I always enjoy it when anti-theist (that's my new word for the self-professed atheists) groups get their dander up at Christians who are merely exercising their conscience towards God and obeying him, even if it's on public property. Such is the case yet again as the football team from high school in Russellville, Alabama hosted a baptism on the school's football field, inciting the silly children of the Freedom from Religion Foundation once again.
Earlier this month, the football coaches allowed their players to be baptized on the school's football field following one of their practices. Head Coach Mark Heaton even tweeted out pictures of the baptism, writing "Three baptized after practice Thursday. Building the Kingdom!!"
— Mark Heaton (@MarkHeaton6) October 3, 2014
Obviously this didn't make FFRF happy, and apparently a "concerned citizen" wasn't happy either.
As always, the "concerned citizen" is never named, and they allegedly complained to FFRF. By the way, don't you also have the right to face your accuser? Is FFRF missing that little tidbit? So, as usual that anti-theisst group sent a strongly worded letter to Russellville City Schools claiming that what took place was "unconstitutional religious activity," and demanded an investigation by the school district.
This group had the audacity to complain about Heaton posting the photos on his own personal Facebook page and Twitter account. The organization also chastised the school for allowing pro-life messages that quote the Bible under several teacher's biographical sections on their school's websites (as if the teachers aren't allowed to do such a thing).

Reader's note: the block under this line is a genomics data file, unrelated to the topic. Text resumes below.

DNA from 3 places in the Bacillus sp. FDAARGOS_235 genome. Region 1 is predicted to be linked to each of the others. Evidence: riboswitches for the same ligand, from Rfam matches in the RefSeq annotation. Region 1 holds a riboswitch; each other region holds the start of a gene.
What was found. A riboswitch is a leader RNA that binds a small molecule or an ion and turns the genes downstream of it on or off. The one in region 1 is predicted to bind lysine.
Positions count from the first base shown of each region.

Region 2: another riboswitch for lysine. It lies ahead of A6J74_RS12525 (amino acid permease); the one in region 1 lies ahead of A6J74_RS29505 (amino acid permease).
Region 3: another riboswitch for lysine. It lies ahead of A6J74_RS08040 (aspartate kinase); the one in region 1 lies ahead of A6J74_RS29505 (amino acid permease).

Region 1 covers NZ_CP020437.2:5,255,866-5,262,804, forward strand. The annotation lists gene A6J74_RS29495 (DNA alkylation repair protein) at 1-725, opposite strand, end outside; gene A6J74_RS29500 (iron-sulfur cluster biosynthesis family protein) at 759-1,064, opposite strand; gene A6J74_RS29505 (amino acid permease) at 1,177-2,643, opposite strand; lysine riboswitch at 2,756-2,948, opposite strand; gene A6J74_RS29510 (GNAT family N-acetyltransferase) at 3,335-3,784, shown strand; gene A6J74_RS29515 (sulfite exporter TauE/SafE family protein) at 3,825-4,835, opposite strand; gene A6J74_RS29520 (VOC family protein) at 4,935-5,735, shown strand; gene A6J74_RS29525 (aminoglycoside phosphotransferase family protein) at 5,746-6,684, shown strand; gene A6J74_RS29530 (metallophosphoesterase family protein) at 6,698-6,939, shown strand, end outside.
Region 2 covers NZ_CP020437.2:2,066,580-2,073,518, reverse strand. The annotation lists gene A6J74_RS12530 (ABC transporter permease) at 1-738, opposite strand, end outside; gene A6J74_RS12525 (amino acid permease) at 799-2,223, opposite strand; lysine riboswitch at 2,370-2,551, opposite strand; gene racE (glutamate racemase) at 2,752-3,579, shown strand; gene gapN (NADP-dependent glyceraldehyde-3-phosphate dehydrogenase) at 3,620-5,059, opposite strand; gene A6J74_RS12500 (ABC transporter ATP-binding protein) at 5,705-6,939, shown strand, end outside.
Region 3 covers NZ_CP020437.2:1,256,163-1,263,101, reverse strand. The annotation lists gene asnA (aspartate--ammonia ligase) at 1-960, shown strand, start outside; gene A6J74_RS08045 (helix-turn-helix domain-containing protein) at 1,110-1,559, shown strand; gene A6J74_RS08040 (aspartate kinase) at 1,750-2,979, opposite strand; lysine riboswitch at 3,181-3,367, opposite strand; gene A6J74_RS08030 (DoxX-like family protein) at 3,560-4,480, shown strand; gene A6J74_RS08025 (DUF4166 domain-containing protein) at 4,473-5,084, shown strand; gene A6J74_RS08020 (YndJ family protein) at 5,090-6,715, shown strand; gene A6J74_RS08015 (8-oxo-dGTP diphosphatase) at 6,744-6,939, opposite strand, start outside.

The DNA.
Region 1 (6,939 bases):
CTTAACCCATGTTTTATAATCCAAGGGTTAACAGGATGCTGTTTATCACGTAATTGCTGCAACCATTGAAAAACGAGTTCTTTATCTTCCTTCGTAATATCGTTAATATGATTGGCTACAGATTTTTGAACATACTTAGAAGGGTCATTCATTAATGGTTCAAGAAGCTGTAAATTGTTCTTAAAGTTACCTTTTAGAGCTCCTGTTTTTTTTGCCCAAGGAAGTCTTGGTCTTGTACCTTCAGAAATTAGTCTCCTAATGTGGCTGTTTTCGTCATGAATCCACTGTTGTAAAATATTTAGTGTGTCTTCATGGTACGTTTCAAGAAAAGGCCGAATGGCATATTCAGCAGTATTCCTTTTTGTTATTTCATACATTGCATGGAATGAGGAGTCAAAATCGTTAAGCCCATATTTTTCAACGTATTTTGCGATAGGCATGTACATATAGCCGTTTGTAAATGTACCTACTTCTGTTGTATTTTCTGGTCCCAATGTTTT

The anti-theist group also claim, "it is illegal for a public school to organize, sponsor, or lead religious activity at public high school athletic events. It is also inappropriate for a public school to offer religious leaders unique access to befriend and proselytize students."
Seriously? It is not illegal. In fact, the entire purpose of the First Amendment restricts the federal government from making any law regarding speech anywhere by anyone. It also restricts the federal government from restricting the free exercise of Christianity as well. However, that would be if one argued from the federal level. This is a state issue and as such, the Alabama State Constitution states clearly:
That no religion shall be established by law; that no preference shall be given by law to any religious sect, society, denomination, or mode of worship; that no one shall be compelled by law to attend any place of worship; nor to pay any tithes, taxes, or other rate for building or repairing any place of worship, or for maintaining any minister or ministry; that no religious test shall be required as a qualification to any office or public trust under this state; and that the civil rights, privileges, and capacities of any citizen shall not be in any manner affected by his religious principles. (Emphasis mine)
In other words, no one was compelled to attend the baptism. All went willingly and just because a school employee was there and is a coach does not allow for his "civil rights, privileges, and capacities" to be "affected by his religious principles." FFRF is just out to lunch on this on every level.